Many Japanese insurance companies failed in the 1990s as a result of over-ambitious investments made to offset negative spreads, the gap between income and returns on guaranteed insurance policies.

They may be set for a re-run today, warns Ian Brimecome of Tokio Marine Holdings, the country's biggest property-and-casualty insurer by revenue.

As senior managing executive officer the 63-year-old oversees Tokio Marine's European business and international business strategies. An M&A banker in the 1990s, he advised on numerous takeovers of bankrupt Japanese insurers. 

Déjà vu is now setting in.

Indiscriminate yield hunt

“There is a lot more aggression out there, which last time brought me a lot of attractive M&A fees when I spent my time rescuing the people who had gone too far,” Brimecome told AsianInvestor.

What the London-based veteran sees across the industry worries him. “The issue is a more indiscriminate chase for yield.”

Once again Japan’s insurers are venturing into foreign financial instruments ranging from fixed income private placements to high-dividend equities and collateralised loan obligations.

The industry’s forage for higher returns became frenzied when yields on domestic government bonds turned negative, after the Bank of Japan shocked the market with record dollops of quantitative easing and cut its deposit rate in January to -0.1% for the first time in its history.

Life insurers’ exposure to foreign securities stood at ¥77.53 trillion ($699.47 billion), or 21.7% of their portfolios, by the end of August. That compared to ¥45.27 trillion, or 14.2%, in 2011, according to the Life Insurance Association of Japan.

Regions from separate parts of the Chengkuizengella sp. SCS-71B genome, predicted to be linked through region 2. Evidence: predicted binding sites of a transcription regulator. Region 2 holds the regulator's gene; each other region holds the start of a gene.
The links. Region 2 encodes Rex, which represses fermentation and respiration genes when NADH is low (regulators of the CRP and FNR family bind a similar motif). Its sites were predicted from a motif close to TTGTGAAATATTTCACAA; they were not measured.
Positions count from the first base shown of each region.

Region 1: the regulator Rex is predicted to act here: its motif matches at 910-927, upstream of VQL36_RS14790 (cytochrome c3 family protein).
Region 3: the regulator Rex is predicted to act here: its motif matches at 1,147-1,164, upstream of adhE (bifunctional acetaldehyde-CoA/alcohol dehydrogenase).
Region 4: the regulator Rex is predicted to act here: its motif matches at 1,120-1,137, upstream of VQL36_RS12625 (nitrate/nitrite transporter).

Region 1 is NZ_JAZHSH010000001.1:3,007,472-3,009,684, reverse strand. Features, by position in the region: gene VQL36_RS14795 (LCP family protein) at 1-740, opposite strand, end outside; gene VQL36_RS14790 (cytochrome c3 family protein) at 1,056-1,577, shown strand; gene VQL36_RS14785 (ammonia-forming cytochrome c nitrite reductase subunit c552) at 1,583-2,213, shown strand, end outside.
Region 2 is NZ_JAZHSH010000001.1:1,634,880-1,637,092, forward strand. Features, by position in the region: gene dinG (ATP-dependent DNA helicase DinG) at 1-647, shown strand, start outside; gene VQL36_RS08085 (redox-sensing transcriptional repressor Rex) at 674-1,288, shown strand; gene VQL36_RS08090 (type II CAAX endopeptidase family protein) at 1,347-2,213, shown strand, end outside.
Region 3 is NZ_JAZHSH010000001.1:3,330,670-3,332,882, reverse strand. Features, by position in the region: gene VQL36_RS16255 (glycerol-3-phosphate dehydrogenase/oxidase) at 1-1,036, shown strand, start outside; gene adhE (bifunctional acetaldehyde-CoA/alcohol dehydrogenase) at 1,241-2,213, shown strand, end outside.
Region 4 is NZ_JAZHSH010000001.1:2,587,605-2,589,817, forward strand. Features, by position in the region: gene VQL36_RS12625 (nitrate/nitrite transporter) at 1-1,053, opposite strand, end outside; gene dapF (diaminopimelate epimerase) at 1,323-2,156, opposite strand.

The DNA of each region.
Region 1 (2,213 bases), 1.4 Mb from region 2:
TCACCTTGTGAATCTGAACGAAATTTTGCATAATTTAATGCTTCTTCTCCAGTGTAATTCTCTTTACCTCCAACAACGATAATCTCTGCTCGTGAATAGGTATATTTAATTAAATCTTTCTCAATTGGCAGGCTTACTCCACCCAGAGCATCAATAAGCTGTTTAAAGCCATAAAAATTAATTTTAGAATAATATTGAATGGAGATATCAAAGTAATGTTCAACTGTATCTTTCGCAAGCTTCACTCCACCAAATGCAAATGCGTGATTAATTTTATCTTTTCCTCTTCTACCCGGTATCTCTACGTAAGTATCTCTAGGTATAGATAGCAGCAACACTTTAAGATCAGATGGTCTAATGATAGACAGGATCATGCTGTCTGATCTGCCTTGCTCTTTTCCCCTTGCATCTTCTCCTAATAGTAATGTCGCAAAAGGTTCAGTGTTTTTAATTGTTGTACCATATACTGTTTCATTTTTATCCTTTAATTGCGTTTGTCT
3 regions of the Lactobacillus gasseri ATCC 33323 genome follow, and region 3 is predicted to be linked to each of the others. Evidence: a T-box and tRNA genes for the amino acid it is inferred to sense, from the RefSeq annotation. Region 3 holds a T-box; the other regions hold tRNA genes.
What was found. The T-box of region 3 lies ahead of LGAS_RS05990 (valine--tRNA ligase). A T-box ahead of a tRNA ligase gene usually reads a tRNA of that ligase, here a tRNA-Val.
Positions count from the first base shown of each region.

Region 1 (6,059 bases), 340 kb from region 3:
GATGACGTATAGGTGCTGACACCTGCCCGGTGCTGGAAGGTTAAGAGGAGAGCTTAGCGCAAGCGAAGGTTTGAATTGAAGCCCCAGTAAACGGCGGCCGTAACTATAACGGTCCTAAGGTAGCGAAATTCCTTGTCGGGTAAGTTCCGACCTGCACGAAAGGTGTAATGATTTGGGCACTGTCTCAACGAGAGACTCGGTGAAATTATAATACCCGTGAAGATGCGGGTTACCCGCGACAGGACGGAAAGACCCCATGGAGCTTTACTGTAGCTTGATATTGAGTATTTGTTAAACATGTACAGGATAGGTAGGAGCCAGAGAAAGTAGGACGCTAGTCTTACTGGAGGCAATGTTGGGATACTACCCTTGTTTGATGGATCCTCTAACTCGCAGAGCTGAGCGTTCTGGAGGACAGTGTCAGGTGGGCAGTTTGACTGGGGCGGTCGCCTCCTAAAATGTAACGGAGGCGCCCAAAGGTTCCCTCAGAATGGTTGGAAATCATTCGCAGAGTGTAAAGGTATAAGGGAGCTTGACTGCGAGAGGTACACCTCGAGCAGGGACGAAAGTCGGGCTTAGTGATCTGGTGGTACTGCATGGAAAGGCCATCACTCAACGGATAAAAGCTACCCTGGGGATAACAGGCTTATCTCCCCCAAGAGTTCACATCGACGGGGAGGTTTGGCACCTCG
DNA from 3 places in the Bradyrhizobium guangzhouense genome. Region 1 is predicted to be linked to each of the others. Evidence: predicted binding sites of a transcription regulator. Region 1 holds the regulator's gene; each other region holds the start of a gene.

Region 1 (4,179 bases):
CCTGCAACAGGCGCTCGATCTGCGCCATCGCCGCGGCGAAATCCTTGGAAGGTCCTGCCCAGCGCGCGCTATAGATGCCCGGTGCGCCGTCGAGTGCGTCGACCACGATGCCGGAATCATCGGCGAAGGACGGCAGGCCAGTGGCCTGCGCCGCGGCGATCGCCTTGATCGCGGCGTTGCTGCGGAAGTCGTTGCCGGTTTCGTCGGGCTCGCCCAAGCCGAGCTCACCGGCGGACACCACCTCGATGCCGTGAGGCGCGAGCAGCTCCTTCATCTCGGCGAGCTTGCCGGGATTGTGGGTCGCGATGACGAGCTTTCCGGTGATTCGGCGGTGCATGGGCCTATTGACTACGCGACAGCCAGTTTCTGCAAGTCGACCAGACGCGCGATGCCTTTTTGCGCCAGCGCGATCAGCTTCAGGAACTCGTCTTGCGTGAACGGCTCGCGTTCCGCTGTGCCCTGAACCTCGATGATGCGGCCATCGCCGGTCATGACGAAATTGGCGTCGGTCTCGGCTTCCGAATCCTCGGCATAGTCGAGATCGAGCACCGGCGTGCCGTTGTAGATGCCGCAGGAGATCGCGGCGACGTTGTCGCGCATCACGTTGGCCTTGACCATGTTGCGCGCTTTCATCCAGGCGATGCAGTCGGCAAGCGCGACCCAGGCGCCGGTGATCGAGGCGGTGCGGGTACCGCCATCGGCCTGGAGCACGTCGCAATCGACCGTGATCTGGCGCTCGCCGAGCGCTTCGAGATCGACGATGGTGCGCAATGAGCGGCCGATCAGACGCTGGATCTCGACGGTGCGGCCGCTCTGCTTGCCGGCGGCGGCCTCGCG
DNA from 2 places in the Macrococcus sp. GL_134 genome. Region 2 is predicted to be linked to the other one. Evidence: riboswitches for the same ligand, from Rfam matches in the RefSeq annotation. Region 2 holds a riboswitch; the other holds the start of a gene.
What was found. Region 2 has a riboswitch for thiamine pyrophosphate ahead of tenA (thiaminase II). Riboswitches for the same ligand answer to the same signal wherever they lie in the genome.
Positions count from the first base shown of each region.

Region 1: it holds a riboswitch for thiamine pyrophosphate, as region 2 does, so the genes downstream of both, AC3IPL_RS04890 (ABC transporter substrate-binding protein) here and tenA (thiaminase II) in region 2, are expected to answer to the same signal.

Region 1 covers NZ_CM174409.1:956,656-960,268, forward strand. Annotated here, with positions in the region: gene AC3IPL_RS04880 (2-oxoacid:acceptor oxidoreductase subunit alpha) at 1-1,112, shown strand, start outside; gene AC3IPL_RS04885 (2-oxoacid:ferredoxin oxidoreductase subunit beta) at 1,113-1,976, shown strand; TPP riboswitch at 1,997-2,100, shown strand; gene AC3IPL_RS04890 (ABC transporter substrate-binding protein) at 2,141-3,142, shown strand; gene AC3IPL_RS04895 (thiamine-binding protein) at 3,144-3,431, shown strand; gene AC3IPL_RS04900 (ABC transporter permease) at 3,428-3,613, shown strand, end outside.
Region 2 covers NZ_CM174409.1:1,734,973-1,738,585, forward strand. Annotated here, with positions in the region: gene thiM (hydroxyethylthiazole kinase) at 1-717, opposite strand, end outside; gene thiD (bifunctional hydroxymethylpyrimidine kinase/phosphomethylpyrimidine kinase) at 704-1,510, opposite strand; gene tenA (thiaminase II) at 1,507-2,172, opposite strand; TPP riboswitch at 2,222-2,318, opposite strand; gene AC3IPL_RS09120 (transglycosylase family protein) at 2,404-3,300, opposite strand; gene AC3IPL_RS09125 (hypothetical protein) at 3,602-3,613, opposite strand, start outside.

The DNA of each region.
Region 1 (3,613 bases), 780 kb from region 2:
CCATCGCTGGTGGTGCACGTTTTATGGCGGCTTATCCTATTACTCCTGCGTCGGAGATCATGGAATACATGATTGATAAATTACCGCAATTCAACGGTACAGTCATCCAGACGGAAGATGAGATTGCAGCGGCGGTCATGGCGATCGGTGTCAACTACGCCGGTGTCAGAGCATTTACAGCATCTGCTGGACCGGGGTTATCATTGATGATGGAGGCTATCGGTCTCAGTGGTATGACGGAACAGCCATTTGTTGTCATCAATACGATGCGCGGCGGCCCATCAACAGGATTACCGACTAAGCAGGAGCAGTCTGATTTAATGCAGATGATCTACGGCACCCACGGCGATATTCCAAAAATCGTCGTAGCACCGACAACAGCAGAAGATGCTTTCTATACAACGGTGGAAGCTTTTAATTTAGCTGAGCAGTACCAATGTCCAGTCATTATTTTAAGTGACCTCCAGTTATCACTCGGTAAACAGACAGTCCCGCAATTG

Japanese insurers, including Tokio Marine, have also sought to achieve asset diversification by buying foreign peers (see box below)

Mitigating risks

To minimise risks of a blow-up, Tokio Marine employs foreigners to manage overseas assets and is striving to become a more global company. It made Delphi’s president Don Sherman an executive officer and co-chief investment officer on August 1.

“I’m not the only foreigner in Tokio Marine senior management any more,” said UK-born Brimecome, who was the company’s first foreign executive officer. “It was sort of a lonely-ish place for a while.”

Like its peers, Tokio Marine is increasing its ¥4.5 trillion worth of holdings in foreign securities. It mainly intends to do so by buying bonds in the US and Europe via domestic subsidiaries and by expanding assets at the companies it has bought. 

As a result of the rapid geographic diversification, the insurer has managed to keep the yield on its ¥21.8 trillion ($197 billion) of assets under management at around 2.2%.

Uncertain times

But while foreign forays help boost income, they come with their own risks. Currency fluctuations make profits more volatile as Japanese life insurers generally do not hedge overseas investment income.

“All the ones that got into trouble [in the 1990s] tried to be very clever in making unhedged foreign currency bond investments, too much equity investment, too much real estate,” said Brimecome.